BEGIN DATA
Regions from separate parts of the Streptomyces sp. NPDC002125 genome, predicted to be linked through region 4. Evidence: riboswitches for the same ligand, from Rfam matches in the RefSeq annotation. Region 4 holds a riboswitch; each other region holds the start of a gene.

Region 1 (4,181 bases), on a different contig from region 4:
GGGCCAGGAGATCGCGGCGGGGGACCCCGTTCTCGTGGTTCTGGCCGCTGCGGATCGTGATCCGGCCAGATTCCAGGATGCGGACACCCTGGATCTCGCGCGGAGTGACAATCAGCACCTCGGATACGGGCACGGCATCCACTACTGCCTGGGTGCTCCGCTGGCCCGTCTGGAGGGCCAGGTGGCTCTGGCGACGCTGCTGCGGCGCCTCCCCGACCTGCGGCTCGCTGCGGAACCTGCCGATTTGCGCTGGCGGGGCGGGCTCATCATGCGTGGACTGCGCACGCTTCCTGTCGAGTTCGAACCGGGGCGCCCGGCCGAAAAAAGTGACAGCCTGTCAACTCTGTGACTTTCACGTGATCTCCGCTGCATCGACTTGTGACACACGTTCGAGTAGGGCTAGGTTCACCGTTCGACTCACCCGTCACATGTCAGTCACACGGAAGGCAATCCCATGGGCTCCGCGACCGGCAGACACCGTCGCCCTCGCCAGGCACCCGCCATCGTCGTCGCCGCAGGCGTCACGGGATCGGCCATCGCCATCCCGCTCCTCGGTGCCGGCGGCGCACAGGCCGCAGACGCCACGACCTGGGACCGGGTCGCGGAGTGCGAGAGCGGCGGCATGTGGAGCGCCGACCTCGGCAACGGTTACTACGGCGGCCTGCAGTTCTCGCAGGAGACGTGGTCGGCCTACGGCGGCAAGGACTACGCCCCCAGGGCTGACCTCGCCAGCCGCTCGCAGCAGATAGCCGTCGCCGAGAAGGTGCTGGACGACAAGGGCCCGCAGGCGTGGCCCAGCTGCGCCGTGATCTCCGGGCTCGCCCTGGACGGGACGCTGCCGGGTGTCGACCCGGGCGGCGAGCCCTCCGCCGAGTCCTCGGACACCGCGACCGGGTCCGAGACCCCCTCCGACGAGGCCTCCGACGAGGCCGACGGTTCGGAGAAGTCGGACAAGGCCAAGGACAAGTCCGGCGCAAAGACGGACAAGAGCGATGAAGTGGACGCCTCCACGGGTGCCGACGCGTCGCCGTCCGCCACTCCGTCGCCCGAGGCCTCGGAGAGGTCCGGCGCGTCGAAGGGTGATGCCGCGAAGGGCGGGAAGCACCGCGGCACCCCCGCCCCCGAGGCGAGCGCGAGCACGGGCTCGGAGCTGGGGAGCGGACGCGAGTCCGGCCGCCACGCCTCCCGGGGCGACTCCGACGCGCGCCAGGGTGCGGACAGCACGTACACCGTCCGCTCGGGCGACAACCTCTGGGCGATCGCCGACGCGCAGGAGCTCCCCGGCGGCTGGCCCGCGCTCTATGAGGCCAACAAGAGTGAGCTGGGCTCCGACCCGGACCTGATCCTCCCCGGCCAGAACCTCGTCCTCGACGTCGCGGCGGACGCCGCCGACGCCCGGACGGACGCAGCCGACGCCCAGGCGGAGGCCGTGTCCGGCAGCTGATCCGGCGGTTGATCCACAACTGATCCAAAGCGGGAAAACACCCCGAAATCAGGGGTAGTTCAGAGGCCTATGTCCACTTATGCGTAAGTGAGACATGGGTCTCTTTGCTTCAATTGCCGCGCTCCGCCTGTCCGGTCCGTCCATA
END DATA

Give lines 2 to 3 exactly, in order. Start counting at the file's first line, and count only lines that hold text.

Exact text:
Region 1 (4,181 bases), on a different contig from region 4:
GGGCCAGGAGATCGCGGCGGGGGACCCCGTTCTCGTGGTTCTGGCCGCTGCGGATCGTGATCCGGCCAGATTCCAGGATGCGGACACCCTGGATCTCGCGCGGAGTGACAATCAGCACCTCGGATACGGGCACGGCATCCACTACTGCCTGGGTGCTCCGCTGGCCCGTCTGGAGGGCCAGGTGGCTCTGGCGACGCTGCTGCGGCGCCTCCCCGACCTGCGGCTCGCTGCGGAACCTGCCGATTTGCGCTGGCGGGGCGGGCTCATCATGCGTGGACTGCGCACGCTTCCTGTCGAGTTCGAACCGGGGCGCCCGGCCGAAAAAAGTGACAGCCTGTCAACTCTGTGACTTTCACGTGATCTCCGCTGCATCGACTTGTGACACACGTTCGAGTAGGGCTAGGTTCACCGTTCGACTCACCCGTCACATGTCAGTCACACGGAAGGCAATCCCATGGGCTCCGCGACCGGCAGACACCGTCGCCCTCGCCAGGCACCCGCCATCGTCGTCGCCGCAGGCGTCACGGGATCGGCCATCGCCATCCCGCTCCTCGGTGCCGGCGGCGCACAGGCCGCAGACGCCACGACCTGGGACCGGGTCGCGGAGTGCGAGAGCGGCGGCATGTGGAGCGCCGACCTCGGCAACGGTTACTACGGCGGCCTGCAGTTCTCGCAGGAGACGTGGTCGGCCTACGGCGGCAAGGACTACGCCCCCAGGGCTGACCTCGCCAGCCGCTCGCAGCAGATAGCCGTCGCCGAGAAGGTGCTGGACGACAAGGGCCCGCAGGCGTGGCCCAGCTGCGCCGTGATCTCCGGGCTCGCCCTGGACGGGACGCTGCCGGGTGTCGACCCGGGCGGCGAGCCCTCCGCCGAGTCCTCGGACACCGCGACCGGGTCCGAGACCCCCTCCGACGAGGCCTCCGACGAGGCCGACGGTTCGGAGAAGTCGGACAAGGCCAAGGACAAGTCCGGCGCAAAGACGGACAAGAGCGATGAAGTGGACGCCTCCACGGGTGCCGACGCGTCGCCGTCCGCCACTCCGTCGCCCGAGGCCTCGGAGAGGTCCGGCGCGTCGAAGGGTGATGCCGCGAAGGGCGGGAAGCACCGCGGCACCCCCGCCCCCGAGGCGAGCGCGAGCACGGGCTCGGAGCTGGGGAGCGGACGCGAGTCCGGCCGCCACGCCTCCCGGGGCGACTCCGACGCGCGCCAGGGTGCGGACAGCACGTACACCGTCCGCTCGGGCGACAACCTCTGGGCGATCGCCGACGCGCAGGAGCTCCCCGGCGGCTGGCCCGCGCTCTATGAGGCCAACAAGAGTGAGCTGGGCTCCGACCCGGACCTGATCCTCCCCGGCCAGAACCTCGTCCTCGACGTCGCGGCGGACGCCGCCGACGCCCGGACGGACGCAGCCGACGCCCAGGCGGAGGCCGTGTCCGGCAGCTGATCCGGCGGTTGATCCACAACTGATCCAAAGCGGGAAAACACCCCGAAATCAGGGGTAGTTCAGAGGCCTATGTCCACTTATGCGTAAGTGAGACATGGGTCTCTTTGCTTCAATTGCCGCGCTCCGCCTGTCCGGTCCGTCCATA